SPACs exploded in popularity during the pandemic. Between 2019 and 2021, Statista reported a tenfold increase in the volume of SPAC IPO activity in the United States. This rapid expansion of the SPAC’s role in the market allowed certain high profile companies such as Virgin Galactic and Lucid Motors to offer shares to retail investors without providing the same level of rigorous, independently audited financial documentation that the firm would have to provide under the traditional IPO model. While this model is advantageous to the business itself, it is detrimental to the flow of information into the public, and the SPAC boom has largely transitioned into a bust as a result. Post-SPAC outcomes for companies that went public using this mechanism during the pandemic left 90% of their investors with a net loss at the end of 2023.

The SEC’s new rules seek to address concerns over the aforementioned disclosure inadequacies, the responsible use of projections in an IPO declaration, and general investor protection in the IPO and de-SPAC transaction process. The complexity of these transactions and the potential for conflicts of interest, misleading information, and asymmetries in the information available to investors prompted the SEC to take action to ensure that SPACs provide investor protections comparable to those in traditional IPOs.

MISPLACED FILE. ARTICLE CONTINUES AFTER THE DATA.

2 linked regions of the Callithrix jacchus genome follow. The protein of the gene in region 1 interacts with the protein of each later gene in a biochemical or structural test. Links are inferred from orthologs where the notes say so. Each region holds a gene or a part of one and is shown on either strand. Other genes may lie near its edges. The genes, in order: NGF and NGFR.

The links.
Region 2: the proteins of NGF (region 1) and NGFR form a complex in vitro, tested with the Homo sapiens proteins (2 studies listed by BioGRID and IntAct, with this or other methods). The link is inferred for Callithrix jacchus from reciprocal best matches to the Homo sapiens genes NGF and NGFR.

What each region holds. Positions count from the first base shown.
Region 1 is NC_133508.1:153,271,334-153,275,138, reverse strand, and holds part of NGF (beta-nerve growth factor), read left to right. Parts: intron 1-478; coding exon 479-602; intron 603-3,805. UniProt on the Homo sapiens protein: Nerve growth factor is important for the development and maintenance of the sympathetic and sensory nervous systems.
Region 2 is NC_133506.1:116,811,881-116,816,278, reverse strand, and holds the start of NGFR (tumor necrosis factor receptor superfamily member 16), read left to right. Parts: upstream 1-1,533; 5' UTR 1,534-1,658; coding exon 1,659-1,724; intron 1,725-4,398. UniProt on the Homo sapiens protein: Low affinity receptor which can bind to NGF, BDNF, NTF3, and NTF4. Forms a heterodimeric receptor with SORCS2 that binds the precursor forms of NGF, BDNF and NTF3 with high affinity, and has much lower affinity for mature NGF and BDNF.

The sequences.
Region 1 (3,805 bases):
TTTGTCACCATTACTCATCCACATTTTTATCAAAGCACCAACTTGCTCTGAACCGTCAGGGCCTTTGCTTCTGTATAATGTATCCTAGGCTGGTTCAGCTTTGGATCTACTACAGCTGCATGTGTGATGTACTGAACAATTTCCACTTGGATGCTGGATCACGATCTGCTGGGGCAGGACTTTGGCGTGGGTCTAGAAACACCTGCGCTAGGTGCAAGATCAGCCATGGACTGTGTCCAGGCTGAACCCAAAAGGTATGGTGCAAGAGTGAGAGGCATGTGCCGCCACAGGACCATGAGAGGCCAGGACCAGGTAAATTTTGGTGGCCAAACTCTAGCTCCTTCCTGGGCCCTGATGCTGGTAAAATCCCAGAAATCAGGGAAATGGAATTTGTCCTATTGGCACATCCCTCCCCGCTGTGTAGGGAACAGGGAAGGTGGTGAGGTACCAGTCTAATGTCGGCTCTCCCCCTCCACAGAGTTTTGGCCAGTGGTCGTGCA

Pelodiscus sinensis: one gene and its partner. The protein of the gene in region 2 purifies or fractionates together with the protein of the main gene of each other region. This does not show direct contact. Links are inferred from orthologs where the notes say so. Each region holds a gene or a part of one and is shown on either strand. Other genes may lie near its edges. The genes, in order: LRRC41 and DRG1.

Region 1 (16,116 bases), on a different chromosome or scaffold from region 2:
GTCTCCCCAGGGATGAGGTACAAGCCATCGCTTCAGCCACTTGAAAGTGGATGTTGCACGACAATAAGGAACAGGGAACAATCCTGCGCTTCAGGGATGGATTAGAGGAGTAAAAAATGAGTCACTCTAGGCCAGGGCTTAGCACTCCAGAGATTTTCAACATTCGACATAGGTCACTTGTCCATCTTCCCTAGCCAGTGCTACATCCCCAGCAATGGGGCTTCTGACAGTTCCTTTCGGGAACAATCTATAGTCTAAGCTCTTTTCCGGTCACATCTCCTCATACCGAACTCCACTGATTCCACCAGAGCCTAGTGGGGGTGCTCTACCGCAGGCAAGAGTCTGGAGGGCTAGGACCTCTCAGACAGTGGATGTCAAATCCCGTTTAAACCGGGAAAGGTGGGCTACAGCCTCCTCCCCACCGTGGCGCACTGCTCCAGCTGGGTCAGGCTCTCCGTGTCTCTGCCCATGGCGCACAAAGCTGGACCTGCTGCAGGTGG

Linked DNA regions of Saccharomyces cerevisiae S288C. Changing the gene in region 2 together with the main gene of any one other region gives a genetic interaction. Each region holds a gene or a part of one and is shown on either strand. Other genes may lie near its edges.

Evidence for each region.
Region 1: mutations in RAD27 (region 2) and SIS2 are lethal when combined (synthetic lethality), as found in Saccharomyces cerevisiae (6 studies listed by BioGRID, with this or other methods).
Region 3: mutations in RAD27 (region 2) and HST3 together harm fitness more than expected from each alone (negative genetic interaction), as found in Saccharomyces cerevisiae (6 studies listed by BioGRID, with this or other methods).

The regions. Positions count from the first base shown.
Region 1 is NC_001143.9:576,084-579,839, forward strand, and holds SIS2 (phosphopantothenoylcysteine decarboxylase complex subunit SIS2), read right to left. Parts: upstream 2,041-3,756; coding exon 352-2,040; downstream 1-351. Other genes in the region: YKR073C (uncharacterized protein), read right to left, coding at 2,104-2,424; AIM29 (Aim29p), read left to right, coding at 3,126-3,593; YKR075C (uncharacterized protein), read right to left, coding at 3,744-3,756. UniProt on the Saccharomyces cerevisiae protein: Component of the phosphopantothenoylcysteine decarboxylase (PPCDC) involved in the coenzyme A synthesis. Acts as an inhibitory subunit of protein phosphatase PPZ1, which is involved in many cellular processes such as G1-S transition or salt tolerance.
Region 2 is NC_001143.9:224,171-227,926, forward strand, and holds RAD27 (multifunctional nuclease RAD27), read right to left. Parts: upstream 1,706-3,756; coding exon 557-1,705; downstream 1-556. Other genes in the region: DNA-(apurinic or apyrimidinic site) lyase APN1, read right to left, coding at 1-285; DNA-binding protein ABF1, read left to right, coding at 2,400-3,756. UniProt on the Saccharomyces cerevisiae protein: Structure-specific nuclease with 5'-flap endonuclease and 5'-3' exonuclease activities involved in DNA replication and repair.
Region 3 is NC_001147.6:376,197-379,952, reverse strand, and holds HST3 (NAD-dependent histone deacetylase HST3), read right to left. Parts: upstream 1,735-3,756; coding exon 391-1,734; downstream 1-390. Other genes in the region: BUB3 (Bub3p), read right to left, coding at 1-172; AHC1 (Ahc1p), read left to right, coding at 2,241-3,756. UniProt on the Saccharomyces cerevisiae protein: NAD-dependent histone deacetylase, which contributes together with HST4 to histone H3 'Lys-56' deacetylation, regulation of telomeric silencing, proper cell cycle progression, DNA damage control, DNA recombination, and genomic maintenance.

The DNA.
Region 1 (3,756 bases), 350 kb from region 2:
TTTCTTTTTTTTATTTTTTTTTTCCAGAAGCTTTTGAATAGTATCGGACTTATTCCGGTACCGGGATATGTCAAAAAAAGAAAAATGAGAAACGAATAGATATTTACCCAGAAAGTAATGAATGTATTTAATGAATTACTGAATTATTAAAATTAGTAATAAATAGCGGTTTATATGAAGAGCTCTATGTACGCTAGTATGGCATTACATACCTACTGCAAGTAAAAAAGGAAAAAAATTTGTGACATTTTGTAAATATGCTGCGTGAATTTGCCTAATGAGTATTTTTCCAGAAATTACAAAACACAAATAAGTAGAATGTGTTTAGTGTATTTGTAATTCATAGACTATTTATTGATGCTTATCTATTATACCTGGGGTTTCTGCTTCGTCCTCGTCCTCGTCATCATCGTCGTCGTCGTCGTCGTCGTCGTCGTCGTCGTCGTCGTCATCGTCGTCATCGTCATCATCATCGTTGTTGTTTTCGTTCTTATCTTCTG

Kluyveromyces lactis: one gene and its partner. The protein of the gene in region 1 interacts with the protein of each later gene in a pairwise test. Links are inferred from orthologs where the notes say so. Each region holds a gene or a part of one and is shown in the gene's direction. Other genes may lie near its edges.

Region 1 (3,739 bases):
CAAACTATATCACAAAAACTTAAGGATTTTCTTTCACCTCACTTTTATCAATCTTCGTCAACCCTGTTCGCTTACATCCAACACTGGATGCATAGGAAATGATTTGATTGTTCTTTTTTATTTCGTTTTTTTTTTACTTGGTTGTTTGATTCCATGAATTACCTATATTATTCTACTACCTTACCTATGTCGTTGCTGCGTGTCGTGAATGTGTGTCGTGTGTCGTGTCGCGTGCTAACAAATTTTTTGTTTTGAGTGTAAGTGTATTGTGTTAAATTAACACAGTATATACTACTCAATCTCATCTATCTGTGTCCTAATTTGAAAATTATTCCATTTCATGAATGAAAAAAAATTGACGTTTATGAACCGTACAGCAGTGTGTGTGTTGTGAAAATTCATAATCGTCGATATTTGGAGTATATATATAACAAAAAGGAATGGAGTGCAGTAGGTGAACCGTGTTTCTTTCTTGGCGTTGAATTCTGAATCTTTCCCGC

How does the SPAC compare to the traditional IPO?

Traditionally, companies undertaking IPOs have been subject to stringent disclosure standards, requiring a thorough vetting of financial statements, business models, and risk factors. The introduction of the SEC’s new rules narrows the disclosure gap between SPACs and traditional IPOs, pushing SPACs to match the level of transparency that has been expected of IPOs. This comparative increase in disclosure requirements is a clear signal from the SEC that the path to public markets through a SPAC must be paved with the same level of investor protection and informational integrity as the traditional route.